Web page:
In Vino Historia
White Wine in Sinaia
I pass him on the street, a man made frail with age and circumstance, a shock of white hair above a worn face. He is limping up the sidewalk, using a ski pole as a cane. He hails me in Romanian again and again until I turn around to say I can’t understand. “Ah, English!” he says, and switches over immediately. He could just as easily have responded in any other major European language; he spoke eight, I would find out.
So I follow him up the hill in the Sinaia night, and when we get to his home and he invites me up, I have no choice but to accept. His “villa” is hidden in a garden of fruit trees and lavender, cats slinking about, his dogs following at my heels. The house is warm and cluttered. Bookshelves filled with classics in many languages—Proust in French, Goethe in German—are pressed against most of the walls. He introduces me to his wife, Tina, who pours me a glass of white wine and spoons in ice cubes. He then launches into a grand history of his country.
We begin with the artists, Grigoresceu and Tonitza and Andreescu, whom he displays in his living room above a flickering television set, and in an “art gallery” in his bedroom. He grabs another ski pole. In his university days he was a skiing champion, and pictures of him, his father, other men on snowy slopes line the staircase. “I used to ski up there,” he says, and gestures through the walls up to the Bucegi slopes.
He was an engineer in those days, and also a painter. “You cannot understand life under communism,” he tells me: the constant food shortages, the lack of mobility, opportunity, the sense of seclusion from the world outside. He shows me his portrait of Nicolae Ceaușesceu, Romanian megalomaniac and dictator until 1989; it hangs over his toilet. He was lucky, having learned so many languages, and he spent some time in Greece selling icons, and as much time as possible abroad. But there remained a separation.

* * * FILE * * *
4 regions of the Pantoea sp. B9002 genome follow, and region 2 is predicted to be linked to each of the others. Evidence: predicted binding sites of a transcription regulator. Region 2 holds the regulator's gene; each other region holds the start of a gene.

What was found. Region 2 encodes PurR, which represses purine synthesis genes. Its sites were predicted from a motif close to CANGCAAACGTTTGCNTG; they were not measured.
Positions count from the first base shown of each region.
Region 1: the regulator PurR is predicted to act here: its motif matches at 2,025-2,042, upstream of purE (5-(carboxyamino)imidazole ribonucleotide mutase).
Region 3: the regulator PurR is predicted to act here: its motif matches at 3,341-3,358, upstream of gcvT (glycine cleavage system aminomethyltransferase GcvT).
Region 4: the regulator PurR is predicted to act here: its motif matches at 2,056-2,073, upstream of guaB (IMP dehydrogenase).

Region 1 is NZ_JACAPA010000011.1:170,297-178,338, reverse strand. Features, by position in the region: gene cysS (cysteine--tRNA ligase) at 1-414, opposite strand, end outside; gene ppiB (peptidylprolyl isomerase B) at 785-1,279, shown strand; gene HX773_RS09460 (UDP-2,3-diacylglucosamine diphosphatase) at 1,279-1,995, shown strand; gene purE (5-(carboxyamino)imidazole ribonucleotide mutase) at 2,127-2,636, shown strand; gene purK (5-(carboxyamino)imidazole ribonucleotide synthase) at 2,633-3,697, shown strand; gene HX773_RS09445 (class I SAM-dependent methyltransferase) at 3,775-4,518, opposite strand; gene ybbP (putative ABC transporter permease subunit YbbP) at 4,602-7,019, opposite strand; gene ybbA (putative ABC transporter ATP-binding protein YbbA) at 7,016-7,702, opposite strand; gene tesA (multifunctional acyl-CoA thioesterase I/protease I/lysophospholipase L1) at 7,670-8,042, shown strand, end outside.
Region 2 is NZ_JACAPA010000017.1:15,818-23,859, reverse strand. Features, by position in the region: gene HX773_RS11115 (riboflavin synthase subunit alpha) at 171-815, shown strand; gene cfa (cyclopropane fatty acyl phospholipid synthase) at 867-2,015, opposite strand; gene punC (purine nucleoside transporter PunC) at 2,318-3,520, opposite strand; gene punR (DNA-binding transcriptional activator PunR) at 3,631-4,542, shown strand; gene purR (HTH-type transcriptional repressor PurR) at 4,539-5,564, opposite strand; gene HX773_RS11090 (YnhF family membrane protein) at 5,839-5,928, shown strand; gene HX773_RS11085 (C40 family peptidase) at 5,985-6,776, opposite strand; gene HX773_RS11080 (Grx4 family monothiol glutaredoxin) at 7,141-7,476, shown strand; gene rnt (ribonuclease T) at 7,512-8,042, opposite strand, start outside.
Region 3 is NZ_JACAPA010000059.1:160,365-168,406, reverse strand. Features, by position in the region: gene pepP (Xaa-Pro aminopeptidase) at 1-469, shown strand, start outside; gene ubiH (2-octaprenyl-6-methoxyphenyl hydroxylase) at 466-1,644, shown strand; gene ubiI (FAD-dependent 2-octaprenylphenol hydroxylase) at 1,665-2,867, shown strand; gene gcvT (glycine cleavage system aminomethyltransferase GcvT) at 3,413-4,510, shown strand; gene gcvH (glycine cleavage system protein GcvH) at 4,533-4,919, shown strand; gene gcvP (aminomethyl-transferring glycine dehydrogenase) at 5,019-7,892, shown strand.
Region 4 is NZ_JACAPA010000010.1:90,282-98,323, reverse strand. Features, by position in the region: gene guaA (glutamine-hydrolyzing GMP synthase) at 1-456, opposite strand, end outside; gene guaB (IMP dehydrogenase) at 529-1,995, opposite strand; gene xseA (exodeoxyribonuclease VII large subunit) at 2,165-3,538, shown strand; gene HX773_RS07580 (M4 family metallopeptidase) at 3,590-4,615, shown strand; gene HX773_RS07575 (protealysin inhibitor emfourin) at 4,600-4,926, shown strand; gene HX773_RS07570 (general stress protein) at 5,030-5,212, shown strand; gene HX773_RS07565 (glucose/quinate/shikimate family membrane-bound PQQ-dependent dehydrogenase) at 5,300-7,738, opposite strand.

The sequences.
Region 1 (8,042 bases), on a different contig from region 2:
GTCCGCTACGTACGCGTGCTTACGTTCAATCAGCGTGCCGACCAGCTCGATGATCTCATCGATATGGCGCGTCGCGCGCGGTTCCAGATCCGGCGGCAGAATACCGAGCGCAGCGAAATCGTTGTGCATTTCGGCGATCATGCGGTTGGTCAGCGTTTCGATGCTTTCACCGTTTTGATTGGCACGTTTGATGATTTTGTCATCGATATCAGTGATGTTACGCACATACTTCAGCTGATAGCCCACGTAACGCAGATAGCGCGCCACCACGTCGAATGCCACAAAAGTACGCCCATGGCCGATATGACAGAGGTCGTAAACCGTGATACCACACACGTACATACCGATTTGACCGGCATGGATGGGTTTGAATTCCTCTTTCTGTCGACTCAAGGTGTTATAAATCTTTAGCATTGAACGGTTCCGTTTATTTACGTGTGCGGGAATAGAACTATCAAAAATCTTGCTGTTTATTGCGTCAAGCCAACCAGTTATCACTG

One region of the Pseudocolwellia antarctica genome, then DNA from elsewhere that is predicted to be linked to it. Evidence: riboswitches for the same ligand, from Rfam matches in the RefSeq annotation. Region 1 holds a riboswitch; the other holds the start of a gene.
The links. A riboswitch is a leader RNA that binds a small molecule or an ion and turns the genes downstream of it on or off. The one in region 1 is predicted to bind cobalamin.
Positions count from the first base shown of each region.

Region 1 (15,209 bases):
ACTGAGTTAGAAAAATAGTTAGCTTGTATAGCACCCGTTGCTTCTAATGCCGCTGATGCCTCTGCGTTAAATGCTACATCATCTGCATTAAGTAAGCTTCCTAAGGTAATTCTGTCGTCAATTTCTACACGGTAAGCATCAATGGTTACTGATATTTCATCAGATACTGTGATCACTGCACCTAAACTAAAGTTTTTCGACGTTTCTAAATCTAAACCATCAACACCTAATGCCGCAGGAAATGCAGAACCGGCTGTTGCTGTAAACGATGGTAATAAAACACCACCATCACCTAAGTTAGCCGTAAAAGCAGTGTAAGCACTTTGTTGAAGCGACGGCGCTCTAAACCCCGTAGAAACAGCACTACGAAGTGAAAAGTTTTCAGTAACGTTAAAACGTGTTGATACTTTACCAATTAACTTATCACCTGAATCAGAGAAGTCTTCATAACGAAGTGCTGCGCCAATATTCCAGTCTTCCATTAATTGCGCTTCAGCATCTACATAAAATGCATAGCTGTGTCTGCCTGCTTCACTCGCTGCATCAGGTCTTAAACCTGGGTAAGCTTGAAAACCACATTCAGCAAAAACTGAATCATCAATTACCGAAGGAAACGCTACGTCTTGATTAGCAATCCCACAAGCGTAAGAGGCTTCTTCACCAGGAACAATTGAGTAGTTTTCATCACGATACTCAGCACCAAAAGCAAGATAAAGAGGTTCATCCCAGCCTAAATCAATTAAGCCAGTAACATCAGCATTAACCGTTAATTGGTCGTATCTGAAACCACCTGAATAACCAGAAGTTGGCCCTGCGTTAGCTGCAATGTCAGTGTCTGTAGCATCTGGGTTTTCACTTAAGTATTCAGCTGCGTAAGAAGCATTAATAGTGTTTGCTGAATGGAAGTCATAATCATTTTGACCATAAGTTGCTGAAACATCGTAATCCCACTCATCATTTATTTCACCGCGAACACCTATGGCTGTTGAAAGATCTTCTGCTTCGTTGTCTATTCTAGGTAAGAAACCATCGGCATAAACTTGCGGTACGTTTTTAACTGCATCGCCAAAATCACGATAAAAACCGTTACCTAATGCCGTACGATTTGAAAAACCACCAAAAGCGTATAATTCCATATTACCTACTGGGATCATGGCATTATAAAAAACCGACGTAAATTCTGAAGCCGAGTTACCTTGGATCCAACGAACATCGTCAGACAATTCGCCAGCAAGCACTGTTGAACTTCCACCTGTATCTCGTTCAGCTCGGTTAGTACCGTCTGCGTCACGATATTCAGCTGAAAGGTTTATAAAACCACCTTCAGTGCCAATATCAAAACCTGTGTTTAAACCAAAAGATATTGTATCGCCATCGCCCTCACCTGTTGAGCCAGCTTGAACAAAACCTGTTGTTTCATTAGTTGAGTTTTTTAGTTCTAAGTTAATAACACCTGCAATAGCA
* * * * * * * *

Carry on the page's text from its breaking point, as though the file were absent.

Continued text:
He refills my glass and insists I eat some cheese with a mound of white pepper piled on top. We have arrived at 1989, the December revolution that ended with Ceaușesceu and his wife summarily executed on Christmas Day. “I held a machine gun,” he says to me, and begins to cry uncontrollably. “I don’t want to go back to that again.” Still crying, he tells me how the radio stations, until then state-controlled, played out George Michael’s “Freedom” upon the dictator’s death. “We were so happy then,” he says.
We are now standing, past midnight, in the near-dark of his garden. “Let me tell you one thing,” he says to me, again and again, expounding on the “genius” Carl Sagan, his love of Mozart, and his hatred of Lenin, Stalin, and the Pope—“A priest!” he says, spitting down the steps. Twice, three times I say goodbye, and still he holds me there. Now he is unemployed, working sometimes as a tour guide, sometimes as a landlord. Within the last ten years his body was wrecked in a car crash and the color left his hair. But here, in this darkness, his eyes seem to glow, and whether from the wine or the length of the day, I stand close, hypnotized.